Monday, June 4, 2012

Organisms And Their Microbes

On May 29th Dr. Karen Guillemin gave a speech at the university of Oregon on " Molecular dialogues with the microbes inside us," (Guillemin, 2012). This was an inspiring talk that described the background of human knowledge about microbes, which until recently has been nil. And also described why further research involving microbes is necessary.

We have recently figured out the entire human genome and it is hypothesized that one day, within the foreseeable future, each human being will have access to know their own genome. Scientists have also found that humans have 10^14 bacteria cells in their GI tract, compared with 10^12 human cells in our body. These discoveries and the research that goes into it are very exciting steps toward knowing more about the ecology and interactions taking place on earth.

One of these important ecological interactions that Dr. Karen Guillemin discussed in her lecture was the interaction between organisms and the microbes that live within their guts. She pointed out that the most recent phylogenetic tree of life shows that most of life on earth is by far composed of microbial life. 

This phylogenetic tree of life shows the full extent and abundance of microbes on earth. Image:

Realizing that animals, plants and fungi are the minorities here on earth is an important step to understanding and observing what interactions take place on earth and what is important for future research and studies. However we can still use many of the same concepts applied to our macro environments to relate to ones observed in the micro environments. For example, just as a forest may be the habitat for an owl, humans are a habitat for many microorganisms. Dr. Guillemin pointed out a study in her lecture that concluded that babies born by cesarean section had a similar microbiota to the nurses' and doctors' hands that were in the room during delivery, whereas in a vaginal child birth, the microbiota that colonizes the newborn is very similar to that of its mothers vaginal microbiota. Scientists do not yet know what impacts findings like these will inflict or what they necessarily mean for the health of human beings, but studies in this field are important to eventually solving these mysteries.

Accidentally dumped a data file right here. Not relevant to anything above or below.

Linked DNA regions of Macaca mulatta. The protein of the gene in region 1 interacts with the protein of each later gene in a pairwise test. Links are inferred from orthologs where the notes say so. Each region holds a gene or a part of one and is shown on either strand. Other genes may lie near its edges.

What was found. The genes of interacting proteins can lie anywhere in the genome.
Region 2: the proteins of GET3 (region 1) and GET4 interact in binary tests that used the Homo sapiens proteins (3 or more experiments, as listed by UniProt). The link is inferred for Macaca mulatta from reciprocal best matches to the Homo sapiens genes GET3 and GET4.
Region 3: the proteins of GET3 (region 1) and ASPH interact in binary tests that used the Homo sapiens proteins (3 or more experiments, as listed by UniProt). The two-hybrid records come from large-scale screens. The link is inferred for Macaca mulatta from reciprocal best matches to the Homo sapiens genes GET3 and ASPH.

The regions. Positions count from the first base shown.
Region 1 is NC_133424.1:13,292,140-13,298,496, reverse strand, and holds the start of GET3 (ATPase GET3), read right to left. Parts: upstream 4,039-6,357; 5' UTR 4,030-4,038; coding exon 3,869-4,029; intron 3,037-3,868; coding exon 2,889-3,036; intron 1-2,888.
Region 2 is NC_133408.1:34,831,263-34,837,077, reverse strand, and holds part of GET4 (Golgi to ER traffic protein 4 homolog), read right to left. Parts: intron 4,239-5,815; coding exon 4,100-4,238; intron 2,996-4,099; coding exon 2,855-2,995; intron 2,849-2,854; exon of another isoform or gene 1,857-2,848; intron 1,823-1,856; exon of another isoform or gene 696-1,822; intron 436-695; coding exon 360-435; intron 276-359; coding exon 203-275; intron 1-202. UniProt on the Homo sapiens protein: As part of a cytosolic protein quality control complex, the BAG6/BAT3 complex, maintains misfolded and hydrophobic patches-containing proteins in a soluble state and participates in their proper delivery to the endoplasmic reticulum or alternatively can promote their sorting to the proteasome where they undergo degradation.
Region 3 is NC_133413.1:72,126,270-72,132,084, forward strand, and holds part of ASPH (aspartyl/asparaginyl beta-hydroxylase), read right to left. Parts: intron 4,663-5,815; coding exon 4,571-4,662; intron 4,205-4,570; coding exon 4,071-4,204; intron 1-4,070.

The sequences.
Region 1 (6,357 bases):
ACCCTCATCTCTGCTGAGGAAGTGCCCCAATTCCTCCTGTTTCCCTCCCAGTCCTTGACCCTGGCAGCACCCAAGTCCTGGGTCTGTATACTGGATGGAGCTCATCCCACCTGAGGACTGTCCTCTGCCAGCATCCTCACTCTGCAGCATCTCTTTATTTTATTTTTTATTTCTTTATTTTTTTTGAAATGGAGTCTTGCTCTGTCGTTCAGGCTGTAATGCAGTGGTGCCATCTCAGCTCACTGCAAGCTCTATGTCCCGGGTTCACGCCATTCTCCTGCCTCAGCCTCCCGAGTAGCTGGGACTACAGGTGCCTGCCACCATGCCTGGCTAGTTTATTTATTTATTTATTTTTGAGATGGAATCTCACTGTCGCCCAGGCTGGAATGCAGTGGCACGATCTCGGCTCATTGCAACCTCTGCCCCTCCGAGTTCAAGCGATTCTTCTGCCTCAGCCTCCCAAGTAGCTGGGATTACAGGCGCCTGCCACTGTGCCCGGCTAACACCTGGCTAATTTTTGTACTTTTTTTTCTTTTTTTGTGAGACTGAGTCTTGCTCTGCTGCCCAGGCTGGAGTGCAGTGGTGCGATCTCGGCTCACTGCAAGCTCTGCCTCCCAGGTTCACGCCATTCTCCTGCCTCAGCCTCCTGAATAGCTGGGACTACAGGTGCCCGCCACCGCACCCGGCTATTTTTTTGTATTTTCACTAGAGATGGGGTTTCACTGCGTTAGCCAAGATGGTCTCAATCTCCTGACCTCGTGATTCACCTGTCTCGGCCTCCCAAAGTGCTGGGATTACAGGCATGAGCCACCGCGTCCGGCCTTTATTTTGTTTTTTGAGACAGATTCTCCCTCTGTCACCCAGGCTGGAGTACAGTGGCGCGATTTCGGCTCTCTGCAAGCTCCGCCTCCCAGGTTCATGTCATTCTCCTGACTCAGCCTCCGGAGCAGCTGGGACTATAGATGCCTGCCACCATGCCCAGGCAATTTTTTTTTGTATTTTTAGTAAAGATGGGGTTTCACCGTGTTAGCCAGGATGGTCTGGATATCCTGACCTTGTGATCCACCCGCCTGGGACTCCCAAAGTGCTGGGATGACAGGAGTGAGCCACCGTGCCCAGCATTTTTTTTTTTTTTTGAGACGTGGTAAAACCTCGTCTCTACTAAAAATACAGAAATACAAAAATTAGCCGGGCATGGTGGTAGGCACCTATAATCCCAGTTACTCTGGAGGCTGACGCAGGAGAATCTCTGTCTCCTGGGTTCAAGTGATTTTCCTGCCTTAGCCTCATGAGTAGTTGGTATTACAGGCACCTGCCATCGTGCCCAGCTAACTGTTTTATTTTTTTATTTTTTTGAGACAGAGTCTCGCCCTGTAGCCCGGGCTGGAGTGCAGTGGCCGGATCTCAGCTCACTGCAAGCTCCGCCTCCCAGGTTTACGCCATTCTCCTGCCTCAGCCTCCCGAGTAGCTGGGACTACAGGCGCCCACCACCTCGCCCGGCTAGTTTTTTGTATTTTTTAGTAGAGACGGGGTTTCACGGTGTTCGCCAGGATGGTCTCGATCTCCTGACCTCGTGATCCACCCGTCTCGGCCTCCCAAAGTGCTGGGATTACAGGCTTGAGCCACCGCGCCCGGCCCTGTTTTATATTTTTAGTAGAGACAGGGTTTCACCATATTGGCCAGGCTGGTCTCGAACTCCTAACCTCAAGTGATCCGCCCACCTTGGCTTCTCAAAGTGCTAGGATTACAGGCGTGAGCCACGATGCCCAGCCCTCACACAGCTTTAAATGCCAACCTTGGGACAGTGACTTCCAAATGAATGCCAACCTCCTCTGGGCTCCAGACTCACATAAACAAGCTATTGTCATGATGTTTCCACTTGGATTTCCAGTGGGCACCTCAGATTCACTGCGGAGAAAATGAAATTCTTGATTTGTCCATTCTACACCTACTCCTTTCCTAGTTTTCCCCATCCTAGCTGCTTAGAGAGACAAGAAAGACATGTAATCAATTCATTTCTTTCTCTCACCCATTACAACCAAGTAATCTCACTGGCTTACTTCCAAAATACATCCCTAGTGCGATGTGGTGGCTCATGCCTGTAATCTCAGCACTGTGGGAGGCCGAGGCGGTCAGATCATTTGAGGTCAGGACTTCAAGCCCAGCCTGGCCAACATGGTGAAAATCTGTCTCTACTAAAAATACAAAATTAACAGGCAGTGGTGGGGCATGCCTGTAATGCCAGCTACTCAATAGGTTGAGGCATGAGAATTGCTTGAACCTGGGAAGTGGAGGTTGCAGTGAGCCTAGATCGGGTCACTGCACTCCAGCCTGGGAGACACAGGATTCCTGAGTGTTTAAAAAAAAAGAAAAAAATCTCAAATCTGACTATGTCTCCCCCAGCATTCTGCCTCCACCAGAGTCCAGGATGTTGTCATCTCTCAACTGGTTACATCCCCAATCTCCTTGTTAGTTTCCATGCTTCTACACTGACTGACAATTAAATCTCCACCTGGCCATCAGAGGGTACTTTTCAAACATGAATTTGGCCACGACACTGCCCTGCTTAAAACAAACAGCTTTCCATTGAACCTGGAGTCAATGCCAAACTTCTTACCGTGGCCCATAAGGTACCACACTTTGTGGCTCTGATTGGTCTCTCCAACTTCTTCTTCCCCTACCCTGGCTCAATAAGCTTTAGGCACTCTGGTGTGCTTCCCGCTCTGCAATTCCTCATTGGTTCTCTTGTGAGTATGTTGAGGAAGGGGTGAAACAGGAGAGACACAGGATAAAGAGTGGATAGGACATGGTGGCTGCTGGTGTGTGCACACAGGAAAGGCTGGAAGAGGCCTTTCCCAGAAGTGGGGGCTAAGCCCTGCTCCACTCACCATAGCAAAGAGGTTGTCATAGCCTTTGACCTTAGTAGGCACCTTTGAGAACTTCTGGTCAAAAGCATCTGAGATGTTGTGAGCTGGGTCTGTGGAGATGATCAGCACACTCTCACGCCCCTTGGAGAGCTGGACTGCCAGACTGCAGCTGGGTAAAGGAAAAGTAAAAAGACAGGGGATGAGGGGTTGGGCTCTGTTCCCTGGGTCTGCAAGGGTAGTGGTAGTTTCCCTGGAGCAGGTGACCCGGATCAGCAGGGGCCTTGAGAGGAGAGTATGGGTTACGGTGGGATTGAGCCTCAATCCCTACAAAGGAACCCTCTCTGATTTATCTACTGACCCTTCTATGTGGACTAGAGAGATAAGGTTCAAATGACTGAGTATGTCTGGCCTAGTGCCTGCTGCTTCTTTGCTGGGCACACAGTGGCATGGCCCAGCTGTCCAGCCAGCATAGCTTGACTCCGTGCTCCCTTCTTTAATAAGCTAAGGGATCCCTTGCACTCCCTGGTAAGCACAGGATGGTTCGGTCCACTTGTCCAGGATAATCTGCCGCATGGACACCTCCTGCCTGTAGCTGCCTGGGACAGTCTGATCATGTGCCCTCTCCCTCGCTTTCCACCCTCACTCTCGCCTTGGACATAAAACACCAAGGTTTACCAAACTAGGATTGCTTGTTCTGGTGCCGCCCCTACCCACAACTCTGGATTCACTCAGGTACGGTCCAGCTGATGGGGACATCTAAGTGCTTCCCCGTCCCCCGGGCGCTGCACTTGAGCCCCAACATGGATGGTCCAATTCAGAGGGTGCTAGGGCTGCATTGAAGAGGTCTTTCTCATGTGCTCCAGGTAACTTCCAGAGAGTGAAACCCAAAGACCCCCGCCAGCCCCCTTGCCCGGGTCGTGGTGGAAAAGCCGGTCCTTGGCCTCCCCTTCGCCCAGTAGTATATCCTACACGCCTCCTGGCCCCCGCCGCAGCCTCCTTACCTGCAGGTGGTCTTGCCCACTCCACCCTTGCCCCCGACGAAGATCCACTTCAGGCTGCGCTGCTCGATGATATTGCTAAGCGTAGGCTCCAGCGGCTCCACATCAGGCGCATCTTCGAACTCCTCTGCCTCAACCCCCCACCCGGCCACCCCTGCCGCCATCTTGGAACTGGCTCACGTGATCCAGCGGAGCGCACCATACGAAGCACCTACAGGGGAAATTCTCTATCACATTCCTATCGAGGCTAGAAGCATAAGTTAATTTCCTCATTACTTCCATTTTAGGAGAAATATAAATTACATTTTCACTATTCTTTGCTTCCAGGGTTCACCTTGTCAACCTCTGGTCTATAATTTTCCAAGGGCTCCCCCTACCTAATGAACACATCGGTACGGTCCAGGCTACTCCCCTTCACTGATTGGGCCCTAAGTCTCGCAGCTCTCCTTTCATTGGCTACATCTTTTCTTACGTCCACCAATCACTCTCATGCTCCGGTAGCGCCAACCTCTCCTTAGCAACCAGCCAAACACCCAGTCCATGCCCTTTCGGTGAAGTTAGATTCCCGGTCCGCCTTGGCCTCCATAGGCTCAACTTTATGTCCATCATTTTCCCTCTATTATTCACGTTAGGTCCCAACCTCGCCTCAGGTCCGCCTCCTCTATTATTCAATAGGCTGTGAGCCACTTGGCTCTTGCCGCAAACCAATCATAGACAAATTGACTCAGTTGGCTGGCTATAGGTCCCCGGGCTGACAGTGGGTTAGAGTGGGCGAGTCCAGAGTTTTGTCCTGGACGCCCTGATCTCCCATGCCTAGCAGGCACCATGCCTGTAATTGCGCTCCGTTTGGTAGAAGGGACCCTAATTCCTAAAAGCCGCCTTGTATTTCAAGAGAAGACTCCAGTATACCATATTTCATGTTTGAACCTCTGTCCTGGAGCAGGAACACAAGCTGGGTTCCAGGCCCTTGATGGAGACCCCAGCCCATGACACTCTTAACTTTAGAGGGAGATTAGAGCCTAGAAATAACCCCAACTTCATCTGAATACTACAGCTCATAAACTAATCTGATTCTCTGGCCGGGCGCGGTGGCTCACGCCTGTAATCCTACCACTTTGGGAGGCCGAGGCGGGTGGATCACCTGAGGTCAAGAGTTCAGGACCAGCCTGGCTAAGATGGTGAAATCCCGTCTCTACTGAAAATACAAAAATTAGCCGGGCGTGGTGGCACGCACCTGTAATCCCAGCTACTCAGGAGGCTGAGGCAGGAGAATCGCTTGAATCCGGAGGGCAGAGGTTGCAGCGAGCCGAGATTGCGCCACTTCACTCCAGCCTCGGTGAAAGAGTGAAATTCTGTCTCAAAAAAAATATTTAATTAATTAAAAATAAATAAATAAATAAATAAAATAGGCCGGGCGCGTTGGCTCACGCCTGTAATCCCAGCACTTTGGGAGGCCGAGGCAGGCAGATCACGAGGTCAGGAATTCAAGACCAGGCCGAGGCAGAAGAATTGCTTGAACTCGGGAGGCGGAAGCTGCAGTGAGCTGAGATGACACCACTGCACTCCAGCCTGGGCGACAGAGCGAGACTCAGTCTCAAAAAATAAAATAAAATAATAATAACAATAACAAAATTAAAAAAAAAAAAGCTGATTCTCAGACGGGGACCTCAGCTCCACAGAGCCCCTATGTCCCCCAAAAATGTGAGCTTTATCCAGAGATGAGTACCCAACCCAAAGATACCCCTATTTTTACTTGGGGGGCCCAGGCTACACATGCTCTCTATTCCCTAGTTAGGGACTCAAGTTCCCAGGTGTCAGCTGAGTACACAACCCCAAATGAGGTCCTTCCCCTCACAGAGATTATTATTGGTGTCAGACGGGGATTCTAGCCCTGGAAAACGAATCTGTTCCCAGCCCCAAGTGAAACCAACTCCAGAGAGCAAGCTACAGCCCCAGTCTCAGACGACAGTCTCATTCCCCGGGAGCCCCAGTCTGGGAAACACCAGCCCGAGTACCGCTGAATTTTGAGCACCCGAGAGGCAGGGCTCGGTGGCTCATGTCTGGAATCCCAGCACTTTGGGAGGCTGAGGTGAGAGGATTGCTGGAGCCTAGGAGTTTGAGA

Dr. Guillemin also spoke of some of her own research completed through the University of Oregon Institute of Molecular Biology that uses zebrafish to study the interactions between organisms and the microbes in their gut. In order to do this specific area of research, she has developed a germ-free zebrafish to compare with the functions of a wild-type normal zebrafish. She has found that gut bacterial are integral to "...intestinal epithelial maturation, cell homeostasis and cell type specification, and the establishment of mucosal tolerance," (Guillemin). 

This figure shows the microbial presence (red) within a a zebrafish larva (green+blue). Image:

This talk by Dr. Karen Guillemin was inspiring to scientists and all academics alike, showing that this research is important for future science and understandings of the interactions between human health and the organisms around us.

Another Talk by Dr. Karen Guillemin:  
Molecular Dialogues with the Microbiota: Insights from the Zebrafish Intestine


 Guillemin, Karen. "Karen Guillemin." Institue of Molecular Biology. University of Oregon. Web. 4 June 2012.

 Guillemin, Karen. "Molecular Dialogues with the Microbes inside Us." Microbes and the Modern World: From the Globe to the Gut. Lillis Business Complex, Eugene, OR. 29 May 2012. Lecture.


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